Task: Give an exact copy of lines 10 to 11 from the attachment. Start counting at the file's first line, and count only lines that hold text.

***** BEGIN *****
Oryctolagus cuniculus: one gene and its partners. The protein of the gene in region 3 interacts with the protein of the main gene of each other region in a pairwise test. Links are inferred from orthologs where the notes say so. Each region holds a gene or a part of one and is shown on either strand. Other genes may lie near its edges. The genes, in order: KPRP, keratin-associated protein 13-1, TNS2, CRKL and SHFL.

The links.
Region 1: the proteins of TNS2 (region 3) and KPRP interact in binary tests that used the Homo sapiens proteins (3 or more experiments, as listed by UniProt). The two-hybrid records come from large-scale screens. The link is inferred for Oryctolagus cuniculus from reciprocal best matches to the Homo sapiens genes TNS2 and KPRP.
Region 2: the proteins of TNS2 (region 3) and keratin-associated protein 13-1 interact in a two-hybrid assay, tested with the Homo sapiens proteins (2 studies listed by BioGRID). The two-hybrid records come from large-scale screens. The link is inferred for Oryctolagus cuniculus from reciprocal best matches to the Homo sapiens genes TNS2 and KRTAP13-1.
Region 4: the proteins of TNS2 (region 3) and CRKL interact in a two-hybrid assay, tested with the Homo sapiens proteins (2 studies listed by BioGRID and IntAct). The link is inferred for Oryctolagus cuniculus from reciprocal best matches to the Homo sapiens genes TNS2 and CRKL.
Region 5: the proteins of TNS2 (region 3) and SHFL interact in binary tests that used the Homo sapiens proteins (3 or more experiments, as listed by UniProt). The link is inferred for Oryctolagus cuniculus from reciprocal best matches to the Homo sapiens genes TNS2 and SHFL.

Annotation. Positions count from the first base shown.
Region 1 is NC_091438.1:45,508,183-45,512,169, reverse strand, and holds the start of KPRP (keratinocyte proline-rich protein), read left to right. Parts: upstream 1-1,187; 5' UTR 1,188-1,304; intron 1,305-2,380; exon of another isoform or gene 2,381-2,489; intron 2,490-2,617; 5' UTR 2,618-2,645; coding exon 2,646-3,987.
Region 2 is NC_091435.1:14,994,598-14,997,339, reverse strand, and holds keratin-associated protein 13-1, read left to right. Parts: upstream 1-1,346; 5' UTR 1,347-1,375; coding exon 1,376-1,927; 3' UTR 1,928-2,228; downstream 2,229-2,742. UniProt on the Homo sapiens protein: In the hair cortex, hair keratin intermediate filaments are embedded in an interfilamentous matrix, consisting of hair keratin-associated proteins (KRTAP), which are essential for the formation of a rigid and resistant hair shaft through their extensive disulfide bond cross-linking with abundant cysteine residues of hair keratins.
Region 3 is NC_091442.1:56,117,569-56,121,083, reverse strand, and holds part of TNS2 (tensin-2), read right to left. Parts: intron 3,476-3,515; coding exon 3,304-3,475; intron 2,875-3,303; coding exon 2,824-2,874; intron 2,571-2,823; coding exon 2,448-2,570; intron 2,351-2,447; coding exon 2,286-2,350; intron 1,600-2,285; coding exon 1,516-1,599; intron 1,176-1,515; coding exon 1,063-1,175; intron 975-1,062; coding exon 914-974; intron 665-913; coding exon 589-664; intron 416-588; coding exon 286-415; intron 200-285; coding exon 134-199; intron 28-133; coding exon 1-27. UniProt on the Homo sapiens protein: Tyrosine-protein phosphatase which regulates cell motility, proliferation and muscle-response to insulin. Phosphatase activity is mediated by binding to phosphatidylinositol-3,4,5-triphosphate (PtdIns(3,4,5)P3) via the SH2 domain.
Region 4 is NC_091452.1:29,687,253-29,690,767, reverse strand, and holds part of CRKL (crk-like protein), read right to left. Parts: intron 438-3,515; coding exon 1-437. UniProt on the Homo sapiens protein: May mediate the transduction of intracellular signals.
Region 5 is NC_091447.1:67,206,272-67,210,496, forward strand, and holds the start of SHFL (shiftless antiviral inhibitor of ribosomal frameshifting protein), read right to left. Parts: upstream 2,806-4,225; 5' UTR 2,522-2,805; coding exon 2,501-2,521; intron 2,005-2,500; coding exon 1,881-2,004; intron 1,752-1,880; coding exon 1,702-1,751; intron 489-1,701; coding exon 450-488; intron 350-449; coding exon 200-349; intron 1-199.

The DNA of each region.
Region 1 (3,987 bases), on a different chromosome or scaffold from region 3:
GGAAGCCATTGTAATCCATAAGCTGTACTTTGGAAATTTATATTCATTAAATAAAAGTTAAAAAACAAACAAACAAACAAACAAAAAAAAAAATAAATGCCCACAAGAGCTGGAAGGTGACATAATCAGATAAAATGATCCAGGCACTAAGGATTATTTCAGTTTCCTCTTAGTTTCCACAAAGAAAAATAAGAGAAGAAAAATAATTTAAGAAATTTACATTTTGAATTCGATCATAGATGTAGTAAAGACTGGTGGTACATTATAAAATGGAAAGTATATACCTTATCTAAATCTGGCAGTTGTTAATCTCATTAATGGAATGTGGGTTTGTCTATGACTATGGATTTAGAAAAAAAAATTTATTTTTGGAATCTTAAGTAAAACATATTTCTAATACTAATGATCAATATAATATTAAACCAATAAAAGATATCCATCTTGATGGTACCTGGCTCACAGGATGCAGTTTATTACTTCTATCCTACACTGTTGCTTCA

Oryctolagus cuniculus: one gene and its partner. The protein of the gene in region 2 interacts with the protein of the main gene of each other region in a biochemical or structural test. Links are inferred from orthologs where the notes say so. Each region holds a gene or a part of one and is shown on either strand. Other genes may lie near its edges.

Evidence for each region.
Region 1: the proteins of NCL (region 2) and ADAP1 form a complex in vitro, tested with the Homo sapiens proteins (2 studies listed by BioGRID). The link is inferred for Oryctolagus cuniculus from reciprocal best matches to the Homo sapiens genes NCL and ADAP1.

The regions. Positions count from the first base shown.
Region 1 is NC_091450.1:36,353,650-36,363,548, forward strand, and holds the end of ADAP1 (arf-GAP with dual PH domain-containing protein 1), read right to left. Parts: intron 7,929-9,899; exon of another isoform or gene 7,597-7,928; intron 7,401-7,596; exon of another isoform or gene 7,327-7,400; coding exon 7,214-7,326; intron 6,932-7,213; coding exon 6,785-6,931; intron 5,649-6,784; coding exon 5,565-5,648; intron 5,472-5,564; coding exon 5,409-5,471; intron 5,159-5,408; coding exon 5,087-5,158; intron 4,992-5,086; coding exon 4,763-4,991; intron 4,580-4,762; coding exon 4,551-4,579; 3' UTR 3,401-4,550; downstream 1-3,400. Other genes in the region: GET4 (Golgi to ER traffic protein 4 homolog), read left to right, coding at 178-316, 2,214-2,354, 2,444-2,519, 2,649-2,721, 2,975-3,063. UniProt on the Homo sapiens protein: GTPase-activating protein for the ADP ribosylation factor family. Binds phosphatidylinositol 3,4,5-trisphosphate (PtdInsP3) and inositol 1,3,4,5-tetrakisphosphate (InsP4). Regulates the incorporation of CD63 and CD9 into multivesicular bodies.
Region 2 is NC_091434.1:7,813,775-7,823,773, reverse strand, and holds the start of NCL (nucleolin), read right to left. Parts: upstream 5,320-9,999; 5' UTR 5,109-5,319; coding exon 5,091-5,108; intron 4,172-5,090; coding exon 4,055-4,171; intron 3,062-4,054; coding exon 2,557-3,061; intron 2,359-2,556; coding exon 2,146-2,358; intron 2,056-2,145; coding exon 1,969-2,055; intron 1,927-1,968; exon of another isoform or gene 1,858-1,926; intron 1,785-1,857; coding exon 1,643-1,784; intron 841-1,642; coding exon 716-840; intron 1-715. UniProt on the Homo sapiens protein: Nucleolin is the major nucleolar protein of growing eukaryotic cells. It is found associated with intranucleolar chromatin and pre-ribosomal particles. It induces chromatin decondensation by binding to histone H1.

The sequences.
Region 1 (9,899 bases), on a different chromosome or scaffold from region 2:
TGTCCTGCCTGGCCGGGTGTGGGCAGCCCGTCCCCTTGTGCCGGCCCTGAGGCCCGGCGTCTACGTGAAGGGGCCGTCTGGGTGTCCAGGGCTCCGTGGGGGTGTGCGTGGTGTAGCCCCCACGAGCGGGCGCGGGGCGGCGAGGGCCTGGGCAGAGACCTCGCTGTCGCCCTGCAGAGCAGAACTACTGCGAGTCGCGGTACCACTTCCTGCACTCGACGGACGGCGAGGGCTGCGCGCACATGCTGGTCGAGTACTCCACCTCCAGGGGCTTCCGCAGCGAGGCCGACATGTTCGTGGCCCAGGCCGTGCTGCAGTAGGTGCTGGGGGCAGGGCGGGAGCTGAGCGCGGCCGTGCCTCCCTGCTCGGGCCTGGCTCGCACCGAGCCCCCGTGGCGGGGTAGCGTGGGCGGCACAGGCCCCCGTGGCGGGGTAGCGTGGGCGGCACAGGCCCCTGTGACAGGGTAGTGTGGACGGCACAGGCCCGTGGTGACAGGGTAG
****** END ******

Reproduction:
Region 3 is NC_091442.1:56,117,569-56,121,083, reverse strand, and holds part of TNS2 (tensin-2), read right to left. Parts: intron 3,476-3,515; coding exon 3,304-3,475; intron 2,875-3,303; coding exon 2,824-2,874; intron 2,571-2,823; coding exon 2,448-2,570; intron 2,351-2,447; coding exon 2,286-2,350; intron 1,600-2,285; coding exon 1,516-1,599; intron 1,176-1,515; coding exon 1,063-1,175; intron 975-1,062; coding exon 914-974; intron 665-913; coding exon 589-664; intron 416-588; coding exon 286-415; intron 200-285; coding exon 134-199; intron 28-133; coding exon 1-27. UniProt on the Homo sapiens protein: Tyrosine-protein phosphatase which regulates cell motility, proliferation and muscle-response to insulin. Phosphatase activity is mediated by binding to phosphatidylinositol-3,4,5-triphosphate (PtdIns(3,4,5)P3) via the SH2 domain.
Region 4 is NC_091452.1:29,687,253-29,690,767, reverse strand, and holds part of CRKL (crk-like protein), read right to left. Parts: intron 438-3,515; coding exon 1-437. UniProt on the Homo sapiens protein: May mediate the transduction of intracellular signals.